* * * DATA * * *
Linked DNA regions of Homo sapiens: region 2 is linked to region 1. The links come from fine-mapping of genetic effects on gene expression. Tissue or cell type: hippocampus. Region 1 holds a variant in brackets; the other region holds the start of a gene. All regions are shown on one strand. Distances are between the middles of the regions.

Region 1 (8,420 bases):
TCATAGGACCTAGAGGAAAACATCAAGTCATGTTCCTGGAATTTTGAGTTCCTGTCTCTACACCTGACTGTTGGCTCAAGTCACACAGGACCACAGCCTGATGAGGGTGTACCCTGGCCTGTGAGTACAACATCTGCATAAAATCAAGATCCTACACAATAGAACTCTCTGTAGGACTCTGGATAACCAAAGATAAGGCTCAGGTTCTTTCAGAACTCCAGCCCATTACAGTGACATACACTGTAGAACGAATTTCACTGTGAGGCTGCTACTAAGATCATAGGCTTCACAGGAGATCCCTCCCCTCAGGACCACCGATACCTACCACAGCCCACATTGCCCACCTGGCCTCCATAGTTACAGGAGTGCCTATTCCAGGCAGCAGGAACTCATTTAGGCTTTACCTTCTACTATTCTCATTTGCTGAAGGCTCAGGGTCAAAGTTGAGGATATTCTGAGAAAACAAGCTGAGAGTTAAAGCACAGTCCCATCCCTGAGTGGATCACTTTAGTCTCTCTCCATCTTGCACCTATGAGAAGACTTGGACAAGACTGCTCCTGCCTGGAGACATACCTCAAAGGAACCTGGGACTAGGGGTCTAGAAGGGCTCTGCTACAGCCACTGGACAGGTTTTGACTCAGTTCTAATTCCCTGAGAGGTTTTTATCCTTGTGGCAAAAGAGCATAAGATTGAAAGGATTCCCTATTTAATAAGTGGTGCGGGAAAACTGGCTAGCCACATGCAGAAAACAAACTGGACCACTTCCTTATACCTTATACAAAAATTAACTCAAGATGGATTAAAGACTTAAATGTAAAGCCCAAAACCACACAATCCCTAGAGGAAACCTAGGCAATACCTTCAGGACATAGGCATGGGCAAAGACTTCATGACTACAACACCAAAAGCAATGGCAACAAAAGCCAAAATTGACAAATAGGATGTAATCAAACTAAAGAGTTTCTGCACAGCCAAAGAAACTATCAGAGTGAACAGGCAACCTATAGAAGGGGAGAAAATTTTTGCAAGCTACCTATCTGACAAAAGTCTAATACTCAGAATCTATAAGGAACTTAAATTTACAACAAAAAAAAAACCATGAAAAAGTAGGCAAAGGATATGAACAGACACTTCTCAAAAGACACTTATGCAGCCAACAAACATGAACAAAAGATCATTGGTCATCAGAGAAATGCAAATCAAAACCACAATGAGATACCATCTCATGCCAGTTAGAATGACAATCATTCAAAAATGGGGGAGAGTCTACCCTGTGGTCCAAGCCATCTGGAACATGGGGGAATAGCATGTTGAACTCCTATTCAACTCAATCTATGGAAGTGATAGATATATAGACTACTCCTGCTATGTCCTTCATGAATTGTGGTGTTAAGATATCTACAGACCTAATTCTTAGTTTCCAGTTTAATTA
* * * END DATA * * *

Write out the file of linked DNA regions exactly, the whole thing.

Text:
Linked DNA regions of Homo sapiens: region 2 is linked to region 1. The links come from fine-mapping of genetic effects on gene expression. Tissue or cell type: hippocampus. Region 1 holds a variant in brackets; the other region holds the start of a gene. All regions are shown on one strand. Distances are between the middles of the regions.

Region 1 (8,420 bases):
TCATAGGACCTAGAGGAAAACATCAAGTCATGTTCCTGGAATTTTGAGTTCCTGTCTCTACACCTGACTGTTGGCTCAAGTCACACAGGACCACAGCCTGATGAGGGTGTACCCTGGCCTGTGAGTACAACATCTGCATAAAATCAAGATCCTACACAATAGAACTCTCTGTAGGACTCTGGATAACCAAAGATAAGGCTCAGGTTCTTTCAGAACTCCAGCCCATTACAGTGACATACACTGTAGAACGAATTTCACTGTGAGGCTGCTACTAAGATCATAGGCTTCACAGGAGATCCCTCCCCTCAGGACCACCGATACCTACCACAGCCCACATTGCCCACCTGGCCTCCATAGTTACAGGAGTGCCTATTCCAGGCAGCAGGAACTCATTTAGGCTTTACCTTCTACTATTCTCATTTGCTGAAGGCTCAGGGTCAAAGTTGAGGATATTCTGAGAAAACAAGCTGAGAGTTAAAGCACAGTCCCATCCCTGAGTGGATCACTTTAGTCTCTCTCCATCTTGCACCTATGAGAAGACTTGGACAAGACTGCTCCTGCCTGGAGACATACCTCAAAGGAACCTGGGACTAGGGGTCTAGAAGGGCTCTGCTACAGCCACTGGACAGGTTTTGACTCAGTTCTAATTCCCTGAGAGGTTTTTATCCTTGTGGCAAAAGAGCATAAGATTGAAAGGATTCCCTATTTAATAAGTGGTGCGGGAAAACTGGCTAGCCACATGCAGAAAACAAACTGGACCACTTCCTTATACCTTATACAAAAATTAACTCAAGATGGATTAAAGACTTAAATGTAAAGCCCAAAACCACACAATCCCTAGAGGAAACCTAGGCAATACCTTCAGGACATAGGCATGGGCAAAGACTTCATGACTACAACACCAAAAGCAATGGCAACAAAAGCCAAAATTGACAAATAGGATGTAATCAAACTAAAGAGTTTCTGCACAGCCAAAGAAACTATCAGAGTGAACAGGCAACCTATAGAAGGGGAGAAAATTTTTGCAAGCTACCTATCTGACAAAAGTCTAATACTCAGAATCTATAAGGAACTTAAATTTACAACAAAAAAAAAACCATGAAAAAGTAGGCAAAGGATATGAACAGACACTTCTCAAAAGACACTTATGCAGCCAACAAACATGAACAAAAGATCATTGGTCATCAGAGAAATGCAAATCAAAACCACAATGAGATACCATCTCATGCCAGTTAGAATGACAATCATTCAAAAATGGGGGAGAGTCTACCCTGTGGTCCAAGCCATCTGGAACATGGGGGAATAGCATGTTGAACTCCTATTCAACTCAATCTATGGAAGTGATAGATATATAGACTACTCCTGCTATGTCCTTCATGAATTGTGGTGTTAAGATATCTACAGACCTAATTCTTAGTTTCCAGTTTAATTA